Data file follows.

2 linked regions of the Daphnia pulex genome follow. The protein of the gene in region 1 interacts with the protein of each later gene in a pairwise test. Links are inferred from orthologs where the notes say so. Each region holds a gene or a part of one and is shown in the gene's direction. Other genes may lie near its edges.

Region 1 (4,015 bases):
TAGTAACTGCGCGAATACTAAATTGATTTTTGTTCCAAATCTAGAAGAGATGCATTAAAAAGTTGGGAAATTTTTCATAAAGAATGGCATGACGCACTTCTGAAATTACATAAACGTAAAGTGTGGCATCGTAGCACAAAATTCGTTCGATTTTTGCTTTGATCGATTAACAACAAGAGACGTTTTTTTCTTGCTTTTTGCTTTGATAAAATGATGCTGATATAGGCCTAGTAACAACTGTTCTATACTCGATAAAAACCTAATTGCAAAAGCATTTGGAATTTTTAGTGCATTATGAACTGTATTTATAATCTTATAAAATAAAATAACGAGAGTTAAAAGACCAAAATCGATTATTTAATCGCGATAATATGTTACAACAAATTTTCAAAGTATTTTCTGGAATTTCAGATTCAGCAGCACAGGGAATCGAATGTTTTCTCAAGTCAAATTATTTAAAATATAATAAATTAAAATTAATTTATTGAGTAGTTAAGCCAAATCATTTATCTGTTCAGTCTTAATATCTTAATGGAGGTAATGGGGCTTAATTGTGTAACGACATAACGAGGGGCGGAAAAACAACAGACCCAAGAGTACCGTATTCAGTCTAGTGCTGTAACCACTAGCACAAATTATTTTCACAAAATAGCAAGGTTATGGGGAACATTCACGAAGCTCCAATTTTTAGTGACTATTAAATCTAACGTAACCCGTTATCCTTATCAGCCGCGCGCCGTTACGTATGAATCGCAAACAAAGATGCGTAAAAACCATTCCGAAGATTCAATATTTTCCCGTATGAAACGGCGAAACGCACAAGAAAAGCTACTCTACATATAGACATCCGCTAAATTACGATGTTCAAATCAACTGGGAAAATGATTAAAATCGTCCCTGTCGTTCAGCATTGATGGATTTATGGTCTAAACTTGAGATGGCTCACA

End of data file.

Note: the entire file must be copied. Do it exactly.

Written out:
2 linked regions of the Daphnia pulex genome follow. The protein of the gene in region 1 interacts with the protein of each later gene in a pairwise test. Links are inferred from orthologs where the notes say so. Each region holds a gene or a part of one and is shown in the gene's direction. Other genes may lie near its edges.

Region 1 (4,015 bases):
TAGTAACTGCGCGAATACTAAATTGATTTTTGTTCCAAATCTAGAAGAGATGCATTAAAAAGTTGGGAAATTTTTCATAAAGAATGGCATGACGCACTTCTGAAATTACATAAACGTAAAGTGTGGCATCGTAGCACAAAATTCGTTCGATTTTTGCTTTGATCGATTAACAACAAGAGACGTTTTTTTCTTGCTTTTTGCTTTGATAAAATGATGCTGATATAGGCCTAGTAACAACTGTTCTATACTCGATAAAAACCTAATTGCAAAAGCATTTGGAATTTTTAGTGCATTATGAACTGTATTTATAATCTTATAAAATAAAATAACGAGAGTTAAAAGACCAAAATCGATTATTTAATCGCGATAATATGTTACAACAAATTTTCAAAGTATTTTCTGGAATTTCAGATTCAGCAGCACAGGGAATCGAATGTTTTCTCAAGTCAAATTATTTAAAATATAATAAATTAAAATTAATTTATTGAGTAGTTAAGCCAAATCATTTATCTGTTCAGTCTTAATATCTTAATGGAGGTAATGGGGCTTAATTGTGTAACGACATAACGAGGGGCGGAAAAACAACAGACCCAAGAGTACCGTATTCAGTCTAGTGCTGTAACCACTAGCACAAATTATTTTCACAAAATAGCAAGGTTATGGGGAACATTCACGAAGCTCCAATTTTTAGTGACTATTAAATCTAACGTAACCCGTTATCCTTATCAGCCGCGCGCCGTTACGTATGAATCGCAAACAAAGATGCGTAAAAACCATTCCGAAGATTCAATATTTTCCCGTATGAAACGGCGAAACGCACAAGAAAAGCTACTCTACATATAGACATCCGCTAAATTACGATGTTCAAATCAACTGGGAAAATGATTAAAATCGTCCCTGTCGTTCAGCATTGATGGATTTATGGTCTAAACTTGAGATGGCTCACA